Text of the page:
Probe Rips Purchase Of Showboat Casino

Stockton University cast a wide net of blame Tuesday for its failed efforts to turn a former casino into a satellite campus, even as it seeks new buyers for the Atlantic City property.

Photo: AP Photo / Wayne Parry

It released a report on the debacle that assigned blame to many parties, including a former university president who failed to let the board know of a legal deal-breaker that had not been resolved. It also blamed the lawyer working on the deal for Stockton, who it said did not warn the university the deal was a bad one and who had not even been admitted to practice law in New Jersey.

It blamed seller Caesars Entertainment for saying that certain deed restrictions would be waived; they weren’t, and that caused the deal to fall through.

The inquiry was commissioned by Stockton’s board of trustees and completed by an outside law firm it hired.

The attorneys said the board had become too deferential to former President Herman Saatkamp, but they also said the trustees were not given all the information they needed to assess whether the deal was worth doing.

“Saatkamp’s leadership style, and haste to obtain approval of the deal, hampered debate” and resulted in the board “not learning of critical facts,” the report said.

The Showboat closed Aug. 31, 2014. Stockton bought it in December 2014, announcing plans to convert it into an urban satellite campus that the suburban university had long wanted to establish.

The school paid $18 million for the property, which came with a set of competing deed restrictions. One, placed by Caesars Entertainment, prohibited the property from ever again being used as a casino. But there also was a 1988 legal covenant among the Showboat, the Trump Taj Mahal and Resorts casinos requiring that the Showboat never be used for anything other than a casino.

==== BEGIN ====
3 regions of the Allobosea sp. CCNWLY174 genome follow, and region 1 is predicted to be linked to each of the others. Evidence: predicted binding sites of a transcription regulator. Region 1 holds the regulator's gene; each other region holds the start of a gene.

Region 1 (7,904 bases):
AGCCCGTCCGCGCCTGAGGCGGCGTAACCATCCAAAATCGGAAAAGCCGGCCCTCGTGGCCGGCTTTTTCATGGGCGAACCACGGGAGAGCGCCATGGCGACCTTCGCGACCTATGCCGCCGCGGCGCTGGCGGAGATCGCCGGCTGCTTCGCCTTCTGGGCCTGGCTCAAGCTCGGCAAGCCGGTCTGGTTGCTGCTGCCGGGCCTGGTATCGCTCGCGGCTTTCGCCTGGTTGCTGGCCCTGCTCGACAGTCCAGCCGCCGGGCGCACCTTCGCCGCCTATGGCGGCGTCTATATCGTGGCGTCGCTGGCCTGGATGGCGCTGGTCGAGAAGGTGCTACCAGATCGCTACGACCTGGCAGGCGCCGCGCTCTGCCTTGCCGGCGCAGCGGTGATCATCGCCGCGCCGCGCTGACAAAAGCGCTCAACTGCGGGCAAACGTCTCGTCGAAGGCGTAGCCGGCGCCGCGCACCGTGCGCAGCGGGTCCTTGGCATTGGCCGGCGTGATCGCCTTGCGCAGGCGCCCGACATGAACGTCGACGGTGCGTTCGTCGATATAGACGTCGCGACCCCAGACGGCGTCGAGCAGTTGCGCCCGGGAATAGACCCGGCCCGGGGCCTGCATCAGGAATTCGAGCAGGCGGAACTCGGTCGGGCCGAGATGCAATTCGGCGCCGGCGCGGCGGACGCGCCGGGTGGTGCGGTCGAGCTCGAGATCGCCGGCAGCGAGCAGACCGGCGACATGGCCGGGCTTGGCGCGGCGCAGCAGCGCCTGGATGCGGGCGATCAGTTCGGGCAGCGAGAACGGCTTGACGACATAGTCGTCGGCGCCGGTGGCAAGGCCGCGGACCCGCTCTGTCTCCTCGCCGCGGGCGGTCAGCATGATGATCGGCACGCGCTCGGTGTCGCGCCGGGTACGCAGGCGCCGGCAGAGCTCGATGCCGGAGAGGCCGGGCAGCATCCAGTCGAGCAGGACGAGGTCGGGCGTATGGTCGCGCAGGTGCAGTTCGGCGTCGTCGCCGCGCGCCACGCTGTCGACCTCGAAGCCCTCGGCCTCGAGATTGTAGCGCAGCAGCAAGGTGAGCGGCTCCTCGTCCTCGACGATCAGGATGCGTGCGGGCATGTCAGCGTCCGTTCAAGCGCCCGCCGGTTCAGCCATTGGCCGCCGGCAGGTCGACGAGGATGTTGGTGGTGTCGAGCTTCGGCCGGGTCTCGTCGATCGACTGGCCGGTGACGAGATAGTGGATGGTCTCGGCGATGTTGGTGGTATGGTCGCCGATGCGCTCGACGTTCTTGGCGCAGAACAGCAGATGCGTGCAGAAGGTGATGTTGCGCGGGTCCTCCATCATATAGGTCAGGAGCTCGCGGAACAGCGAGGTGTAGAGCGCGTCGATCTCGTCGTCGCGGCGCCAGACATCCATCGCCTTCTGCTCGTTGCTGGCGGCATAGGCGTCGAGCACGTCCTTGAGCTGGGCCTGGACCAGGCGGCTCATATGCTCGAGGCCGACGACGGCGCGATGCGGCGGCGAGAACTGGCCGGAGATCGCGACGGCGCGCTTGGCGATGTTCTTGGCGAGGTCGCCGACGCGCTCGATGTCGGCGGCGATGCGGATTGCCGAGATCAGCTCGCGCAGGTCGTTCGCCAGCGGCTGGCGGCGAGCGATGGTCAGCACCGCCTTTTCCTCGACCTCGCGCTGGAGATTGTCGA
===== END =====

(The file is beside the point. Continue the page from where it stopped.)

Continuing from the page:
The report determined that Saatkamp knew that Trump Entertainment Resorts was refusing to waive the 1988 deed restriction but didn’t tell the board.

The report considered whether Saatkamp was eager to complete the deal because he and his wife would have been given an oceanfront residence on the 14th floor; it said Saatkamp even measured the property to see if his furniture would fit. Saatkamp decided against moving there in March.

He said he acted in the best interest of Stockton and placed blame on an outside lawyer advising him.

“I am deeply disappointed at the lack of emphasis on the failure of Stockton’s outside counsel, which the board and I relied upon, to fully disclose significant legal problems with the real estate agreement,” Saatkamp said in a statement. “The fact is that outside legal counsel reviewed, approved and recommended the transaction.”

The report blamed attorney Stevan Sandberg for not advising Saatkamp to walk away from the deal and said the attorney was not admitted to practice law in New Jersey.

Sandberg did not immediately respond to a request for comment Tuesday, nor did Caesars Entertainment.

The report came the same day that New York private equity investor Jeffrey Keating told The Associated Press he has contacted Stockton about buying the Showboat for “significantly more” than the $18 million the university paid for it. He said his initial intention is to operate it as a non-gambling property while maintaining the option to restore casino gambling there in the future.

Keating tried to buy the former Revel casino this year.